It was everything else than a problem that McCaughey's usual co-workers had less work this time because of the appearance of Wilco. After all, all band members have enough other projects to spend their time with. "The Minus 5 are Scott's thing, and I am happy to be involved, and I think that I will most likely always be involved somehow. "says Ken Stringfellow. "Despite of this, Scott must do exactly what he considers to be right on his records. It doesn't matter who else is involved. On the first record, Scott and I almost played everything on our own, on the second I play a lot of bass, but from that point on it got a bit blurred. I've played all kinds of instruments on Minus 5 records, and it is absolutely fine with me that I just left some musical splashes on this one, especially because that might very well change again in future."

We can say Thank You for "Down With Wilco", the 4th regular Minus 5 work, also to the narrow-minded bosses of "Reprise Records", as it was the fact that Wilco had been kicked by their label short before the release of their last year's masterpiece "Yankee Hotel Foxtrot", that made the collaboration between Scott McCaughey and Tweedy possible, without a label being entitled to interfere.

"I know Scott for years now, and he is one of the most gorgeous people I have ever met. We've been discussing for ages now to do something together, but due to various reasons it didn't happen until now", says Jeff Tweedy. "At last, we recorded 17 songs in 8 or 9 days, and I am very happy with the result."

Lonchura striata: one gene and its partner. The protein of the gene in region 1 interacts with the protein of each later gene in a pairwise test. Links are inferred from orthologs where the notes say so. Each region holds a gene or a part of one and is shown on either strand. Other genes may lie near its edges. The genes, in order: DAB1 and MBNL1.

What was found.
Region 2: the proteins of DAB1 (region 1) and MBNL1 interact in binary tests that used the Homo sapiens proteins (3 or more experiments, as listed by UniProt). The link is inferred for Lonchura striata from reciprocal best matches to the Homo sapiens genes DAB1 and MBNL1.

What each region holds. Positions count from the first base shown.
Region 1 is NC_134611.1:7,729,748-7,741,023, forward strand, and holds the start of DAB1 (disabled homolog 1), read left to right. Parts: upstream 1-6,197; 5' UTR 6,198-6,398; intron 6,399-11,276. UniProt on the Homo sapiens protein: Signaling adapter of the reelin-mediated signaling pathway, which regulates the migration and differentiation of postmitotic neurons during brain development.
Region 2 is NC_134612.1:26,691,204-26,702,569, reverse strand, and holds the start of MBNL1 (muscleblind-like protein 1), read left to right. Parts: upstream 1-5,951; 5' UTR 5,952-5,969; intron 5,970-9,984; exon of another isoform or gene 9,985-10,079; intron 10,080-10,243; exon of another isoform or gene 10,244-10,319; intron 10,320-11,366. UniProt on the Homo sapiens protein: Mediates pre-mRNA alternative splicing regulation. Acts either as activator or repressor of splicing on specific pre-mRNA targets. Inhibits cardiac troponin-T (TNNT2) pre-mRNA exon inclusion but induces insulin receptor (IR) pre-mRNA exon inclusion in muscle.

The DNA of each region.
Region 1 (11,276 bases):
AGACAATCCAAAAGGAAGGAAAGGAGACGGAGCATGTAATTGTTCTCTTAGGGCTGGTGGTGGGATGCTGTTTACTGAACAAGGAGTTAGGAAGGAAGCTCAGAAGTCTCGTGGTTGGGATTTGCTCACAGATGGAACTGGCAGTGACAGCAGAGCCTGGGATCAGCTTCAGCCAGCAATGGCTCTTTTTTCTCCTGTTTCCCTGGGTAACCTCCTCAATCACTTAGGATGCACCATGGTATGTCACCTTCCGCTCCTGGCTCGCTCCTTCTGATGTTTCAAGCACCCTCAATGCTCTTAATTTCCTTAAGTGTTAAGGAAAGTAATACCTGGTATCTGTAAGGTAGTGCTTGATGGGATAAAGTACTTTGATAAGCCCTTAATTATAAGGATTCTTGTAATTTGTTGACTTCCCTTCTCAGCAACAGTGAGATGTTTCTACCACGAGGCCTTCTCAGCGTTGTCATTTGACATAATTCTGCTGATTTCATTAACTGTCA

There are very good reasons for some quite dark songs that have made it to the record, despite of the positive atmosphere that surrounded the project. "Very simple", says Tweedy, "the day we started with the sessions was September 10th, 2001." And Scott McCaughey adds: "Of course the 9/11 disaster had a big influence on the record. How could it not? We all have been devastated. On the 1st day in studio, we already recorded 2 or 3 songs, everyone had so much fun, and we couldn't wait to continue. And the next morning, hell broke out. Like all other people, we have been completely helpless and just totally desperate. We haven't even been sure first if we should go on with the recordings. After having spent the whole day in front of the TV and still being broken-hearted, Glenn called and said 'I have to distract myself somehow, let's just go into the studio and record something! Let us do at least something positive today!' That evening, we recorded 'I'm not bitter' and a rather fast Rock 'n' Roll version of 'The Days of Wine and Booze' which didn't make it to the record at last. The reason for that is that Jeff came to me on the last day of the recordings and said: 'you have to record the song again, play it very slowly on the piano!' So I sat down at the piano and played the song that way for the very 1st time. Later we added a few overdubs. I am very grateful for Jeff's idea because the song sounds so much better this way!"